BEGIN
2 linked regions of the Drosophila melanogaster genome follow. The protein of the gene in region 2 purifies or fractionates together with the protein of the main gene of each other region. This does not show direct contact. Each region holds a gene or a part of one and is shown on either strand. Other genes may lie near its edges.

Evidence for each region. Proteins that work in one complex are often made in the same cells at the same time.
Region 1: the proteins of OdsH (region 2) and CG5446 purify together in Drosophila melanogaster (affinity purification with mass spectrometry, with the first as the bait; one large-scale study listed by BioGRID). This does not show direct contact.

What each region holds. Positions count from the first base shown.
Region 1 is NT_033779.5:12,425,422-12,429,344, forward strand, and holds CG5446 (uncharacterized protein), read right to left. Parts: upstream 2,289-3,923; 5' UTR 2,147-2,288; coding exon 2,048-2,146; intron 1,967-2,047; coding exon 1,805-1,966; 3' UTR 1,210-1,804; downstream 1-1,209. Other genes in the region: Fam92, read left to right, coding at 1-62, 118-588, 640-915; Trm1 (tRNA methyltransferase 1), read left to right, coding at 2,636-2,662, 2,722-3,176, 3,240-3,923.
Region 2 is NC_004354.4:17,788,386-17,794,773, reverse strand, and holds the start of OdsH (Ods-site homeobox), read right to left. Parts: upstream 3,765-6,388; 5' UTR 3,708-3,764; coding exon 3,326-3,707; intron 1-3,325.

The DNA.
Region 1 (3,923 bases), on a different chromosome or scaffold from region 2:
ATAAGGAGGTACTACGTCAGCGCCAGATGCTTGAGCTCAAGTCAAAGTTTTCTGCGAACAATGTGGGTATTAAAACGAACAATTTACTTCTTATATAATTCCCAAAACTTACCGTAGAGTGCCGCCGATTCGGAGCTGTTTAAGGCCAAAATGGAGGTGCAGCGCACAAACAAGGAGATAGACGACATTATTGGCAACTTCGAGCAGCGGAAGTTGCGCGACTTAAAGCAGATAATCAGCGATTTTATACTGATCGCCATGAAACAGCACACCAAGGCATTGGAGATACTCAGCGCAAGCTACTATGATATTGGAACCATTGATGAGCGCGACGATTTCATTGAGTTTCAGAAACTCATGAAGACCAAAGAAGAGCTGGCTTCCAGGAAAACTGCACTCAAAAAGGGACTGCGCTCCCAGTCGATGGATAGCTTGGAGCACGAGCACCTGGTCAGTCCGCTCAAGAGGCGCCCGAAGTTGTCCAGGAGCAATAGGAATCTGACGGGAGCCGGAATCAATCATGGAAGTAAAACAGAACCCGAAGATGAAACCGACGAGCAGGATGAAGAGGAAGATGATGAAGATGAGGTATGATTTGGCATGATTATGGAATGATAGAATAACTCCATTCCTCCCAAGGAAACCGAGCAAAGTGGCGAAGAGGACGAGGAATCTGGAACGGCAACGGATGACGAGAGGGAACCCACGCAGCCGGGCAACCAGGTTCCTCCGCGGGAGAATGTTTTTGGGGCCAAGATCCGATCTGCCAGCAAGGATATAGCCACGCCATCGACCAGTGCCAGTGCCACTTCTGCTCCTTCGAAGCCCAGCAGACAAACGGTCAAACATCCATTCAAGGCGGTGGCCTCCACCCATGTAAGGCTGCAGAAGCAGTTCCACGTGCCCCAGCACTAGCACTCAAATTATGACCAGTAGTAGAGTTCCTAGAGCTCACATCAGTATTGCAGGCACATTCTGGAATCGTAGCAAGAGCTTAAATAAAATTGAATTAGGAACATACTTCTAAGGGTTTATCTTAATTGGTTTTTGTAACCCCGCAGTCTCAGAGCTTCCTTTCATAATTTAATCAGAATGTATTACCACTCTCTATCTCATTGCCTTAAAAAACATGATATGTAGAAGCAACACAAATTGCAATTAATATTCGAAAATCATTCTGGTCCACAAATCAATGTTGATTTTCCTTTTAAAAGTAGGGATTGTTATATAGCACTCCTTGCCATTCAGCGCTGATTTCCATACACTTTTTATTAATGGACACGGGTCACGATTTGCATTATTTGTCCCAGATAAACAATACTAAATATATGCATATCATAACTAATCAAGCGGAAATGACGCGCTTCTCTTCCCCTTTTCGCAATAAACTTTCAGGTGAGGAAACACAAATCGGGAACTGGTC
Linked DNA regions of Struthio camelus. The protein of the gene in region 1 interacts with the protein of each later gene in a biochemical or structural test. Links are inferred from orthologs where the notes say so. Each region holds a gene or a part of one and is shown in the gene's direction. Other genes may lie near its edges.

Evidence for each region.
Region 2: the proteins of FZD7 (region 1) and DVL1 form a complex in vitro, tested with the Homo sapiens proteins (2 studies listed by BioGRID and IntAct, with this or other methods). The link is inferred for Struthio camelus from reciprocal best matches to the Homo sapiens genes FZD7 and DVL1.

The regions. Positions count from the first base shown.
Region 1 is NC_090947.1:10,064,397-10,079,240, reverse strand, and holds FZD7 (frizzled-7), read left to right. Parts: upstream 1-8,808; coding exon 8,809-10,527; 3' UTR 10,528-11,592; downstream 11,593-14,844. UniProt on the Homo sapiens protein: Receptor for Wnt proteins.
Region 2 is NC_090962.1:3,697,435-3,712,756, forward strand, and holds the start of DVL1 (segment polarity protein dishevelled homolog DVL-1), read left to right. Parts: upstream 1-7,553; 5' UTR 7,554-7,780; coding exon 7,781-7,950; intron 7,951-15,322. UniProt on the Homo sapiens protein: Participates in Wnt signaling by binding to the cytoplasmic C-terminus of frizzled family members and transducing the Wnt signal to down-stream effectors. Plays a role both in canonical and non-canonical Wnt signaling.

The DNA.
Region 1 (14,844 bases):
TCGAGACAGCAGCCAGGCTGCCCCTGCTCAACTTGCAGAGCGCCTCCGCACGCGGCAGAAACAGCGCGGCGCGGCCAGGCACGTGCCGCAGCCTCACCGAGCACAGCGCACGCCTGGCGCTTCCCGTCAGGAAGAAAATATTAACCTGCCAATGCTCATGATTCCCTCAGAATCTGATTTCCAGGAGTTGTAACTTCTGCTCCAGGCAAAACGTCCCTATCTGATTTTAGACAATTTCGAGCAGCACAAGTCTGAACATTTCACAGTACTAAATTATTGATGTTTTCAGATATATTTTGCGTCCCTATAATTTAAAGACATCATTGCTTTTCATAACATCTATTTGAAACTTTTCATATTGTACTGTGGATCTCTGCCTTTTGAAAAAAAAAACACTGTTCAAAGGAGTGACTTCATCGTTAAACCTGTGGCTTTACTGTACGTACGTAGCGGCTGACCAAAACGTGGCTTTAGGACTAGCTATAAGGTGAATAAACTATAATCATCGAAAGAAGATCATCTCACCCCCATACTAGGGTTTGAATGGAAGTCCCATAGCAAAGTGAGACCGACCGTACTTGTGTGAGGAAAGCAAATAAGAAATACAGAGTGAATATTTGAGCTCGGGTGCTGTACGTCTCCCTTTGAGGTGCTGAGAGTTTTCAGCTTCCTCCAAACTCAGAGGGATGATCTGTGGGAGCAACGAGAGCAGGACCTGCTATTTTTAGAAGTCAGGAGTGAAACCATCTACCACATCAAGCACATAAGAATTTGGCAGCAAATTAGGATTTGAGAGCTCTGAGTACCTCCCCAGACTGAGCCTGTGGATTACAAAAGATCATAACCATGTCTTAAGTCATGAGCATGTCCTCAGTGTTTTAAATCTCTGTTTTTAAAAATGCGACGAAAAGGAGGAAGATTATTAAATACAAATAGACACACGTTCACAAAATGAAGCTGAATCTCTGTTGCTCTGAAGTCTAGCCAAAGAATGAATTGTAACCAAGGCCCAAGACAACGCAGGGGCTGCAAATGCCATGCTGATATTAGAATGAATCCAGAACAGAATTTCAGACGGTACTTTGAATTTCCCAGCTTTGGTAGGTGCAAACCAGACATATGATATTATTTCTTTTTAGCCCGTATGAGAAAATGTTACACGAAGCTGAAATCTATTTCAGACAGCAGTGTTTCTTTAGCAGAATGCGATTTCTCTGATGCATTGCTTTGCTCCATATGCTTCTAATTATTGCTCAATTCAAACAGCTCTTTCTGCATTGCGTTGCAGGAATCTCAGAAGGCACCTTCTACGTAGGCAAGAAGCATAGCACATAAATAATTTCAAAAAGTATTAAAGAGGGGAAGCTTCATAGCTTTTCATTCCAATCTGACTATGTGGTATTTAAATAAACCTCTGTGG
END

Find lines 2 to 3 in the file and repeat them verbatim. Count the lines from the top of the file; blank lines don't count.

Evidence for each region. Proteins that work in one complex are often made in the same cells at the same time.
Region 1: the proteins of OdsH (region 2) and CG5446 purify together in Drosophila melanogaster (affinity purification with mass spectrometry, with the first as the bait; one large-scale study listed by BioGRID). This does not show direct contact.